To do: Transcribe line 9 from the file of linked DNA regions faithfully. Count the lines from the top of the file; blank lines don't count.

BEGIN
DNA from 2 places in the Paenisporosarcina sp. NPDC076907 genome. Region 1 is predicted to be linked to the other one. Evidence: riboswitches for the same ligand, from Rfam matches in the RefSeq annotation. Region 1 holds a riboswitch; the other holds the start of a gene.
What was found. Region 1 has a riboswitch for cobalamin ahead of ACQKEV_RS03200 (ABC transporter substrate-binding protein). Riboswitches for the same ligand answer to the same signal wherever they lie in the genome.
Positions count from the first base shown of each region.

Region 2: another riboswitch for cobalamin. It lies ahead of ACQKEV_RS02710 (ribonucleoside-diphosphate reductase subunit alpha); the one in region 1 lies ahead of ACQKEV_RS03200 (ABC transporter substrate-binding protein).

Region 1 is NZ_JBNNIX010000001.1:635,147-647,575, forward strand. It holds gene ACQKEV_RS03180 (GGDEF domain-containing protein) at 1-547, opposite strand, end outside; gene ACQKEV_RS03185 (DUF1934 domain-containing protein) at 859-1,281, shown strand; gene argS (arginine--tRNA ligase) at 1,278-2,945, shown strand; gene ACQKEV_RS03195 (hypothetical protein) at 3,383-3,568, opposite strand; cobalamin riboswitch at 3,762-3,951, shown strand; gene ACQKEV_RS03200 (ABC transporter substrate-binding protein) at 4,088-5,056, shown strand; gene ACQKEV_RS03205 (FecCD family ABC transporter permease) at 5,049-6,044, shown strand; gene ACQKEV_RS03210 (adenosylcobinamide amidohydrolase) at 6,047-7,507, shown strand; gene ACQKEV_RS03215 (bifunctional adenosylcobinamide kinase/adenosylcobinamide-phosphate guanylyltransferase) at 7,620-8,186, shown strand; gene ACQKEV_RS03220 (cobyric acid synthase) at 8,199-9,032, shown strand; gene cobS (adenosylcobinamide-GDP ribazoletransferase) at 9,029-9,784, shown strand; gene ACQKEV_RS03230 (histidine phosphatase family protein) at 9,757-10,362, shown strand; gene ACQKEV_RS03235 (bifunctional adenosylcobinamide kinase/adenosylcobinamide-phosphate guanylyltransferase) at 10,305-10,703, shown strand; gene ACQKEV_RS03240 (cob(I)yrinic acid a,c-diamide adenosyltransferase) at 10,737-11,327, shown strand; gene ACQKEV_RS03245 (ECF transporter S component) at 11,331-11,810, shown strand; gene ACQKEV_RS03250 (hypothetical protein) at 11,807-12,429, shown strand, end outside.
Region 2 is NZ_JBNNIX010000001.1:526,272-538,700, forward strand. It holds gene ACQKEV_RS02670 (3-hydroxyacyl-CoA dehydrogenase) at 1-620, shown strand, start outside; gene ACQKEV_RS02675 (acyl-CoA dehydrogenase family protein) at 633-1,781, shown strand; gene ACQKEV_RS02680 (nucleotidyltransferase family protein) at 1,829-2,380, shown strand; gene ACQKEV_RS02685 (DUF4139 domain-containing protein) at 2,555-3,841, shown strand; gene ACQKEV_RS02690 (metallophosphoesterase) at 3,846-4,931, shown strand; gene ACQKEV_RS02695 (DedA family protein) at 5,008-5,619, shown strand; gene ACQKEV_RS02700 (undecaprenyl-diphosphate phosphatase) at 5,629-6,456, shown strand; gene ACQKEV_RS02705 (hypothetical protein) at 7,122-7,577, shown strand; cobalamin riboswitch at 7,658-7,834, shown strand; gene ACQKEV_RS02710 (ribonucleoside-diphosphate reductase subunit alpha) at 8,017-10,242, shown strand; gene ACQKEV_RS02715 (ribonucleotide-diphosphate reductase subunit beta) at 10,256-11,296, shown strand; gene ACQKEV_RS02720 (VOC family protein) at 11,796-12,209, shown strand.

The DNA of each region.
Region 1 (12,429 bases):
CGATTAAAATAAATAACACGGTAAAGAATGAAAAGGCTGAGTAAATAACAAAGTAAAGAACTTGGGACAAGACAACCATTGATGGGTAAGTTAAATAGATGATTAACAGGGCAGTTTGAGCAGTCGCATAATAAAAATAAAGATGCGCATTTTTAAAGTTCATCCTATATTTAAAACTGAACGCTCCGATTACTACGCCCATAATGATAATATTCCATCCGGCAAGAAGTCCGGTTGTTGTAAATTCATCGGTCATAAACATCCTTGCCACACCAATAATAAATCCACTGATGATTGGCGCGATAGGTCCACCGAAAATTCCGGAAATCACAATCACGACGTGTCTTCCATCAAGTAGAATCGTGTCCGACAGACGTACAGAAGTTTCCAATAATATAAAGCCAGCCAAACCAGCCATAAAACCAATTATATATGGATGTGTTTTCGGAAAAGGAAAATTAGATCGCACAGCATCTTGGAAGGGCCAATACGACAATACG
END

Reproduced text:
CGATTAAAATAAATAACACGGTAAAGAATGAAAAGGCTGAGTAAATAACAAAGTAAAGAACTTGGGACAAGACAACCATTGATGGGTAAGTTAAATAGATGATTAACAGGGCAGTTTGAGCAGTCGCATAATAAAAATAAAGATGCGCATTTTTAAAGTTCATCCTATATTTAAAACTGAACGCTCCGATTACTACGCCCATAATGATAATATTCCATCCGGCAAGAAGTCCGGTTGTTGTAAATTCATCGGTCATAAACATCCTTGCCACACCAATAATAAATCCACTGATGATTGGCGCGATAGGTCCACCGAAAATTCCGGAAATCACAATCACGACGTGTCTTCCATCAAGTAGAATCGTGTCCGACAGACGTACAGAAGTTTCCAATAATATAAAGCCAGCCAAACCAGCCATAAAACCAATTATATATGGATGTGTTTTCGGAAAAGGAAAATTAGATCGCACAGCATCTTGGAAGGGCCAATACGACAATACG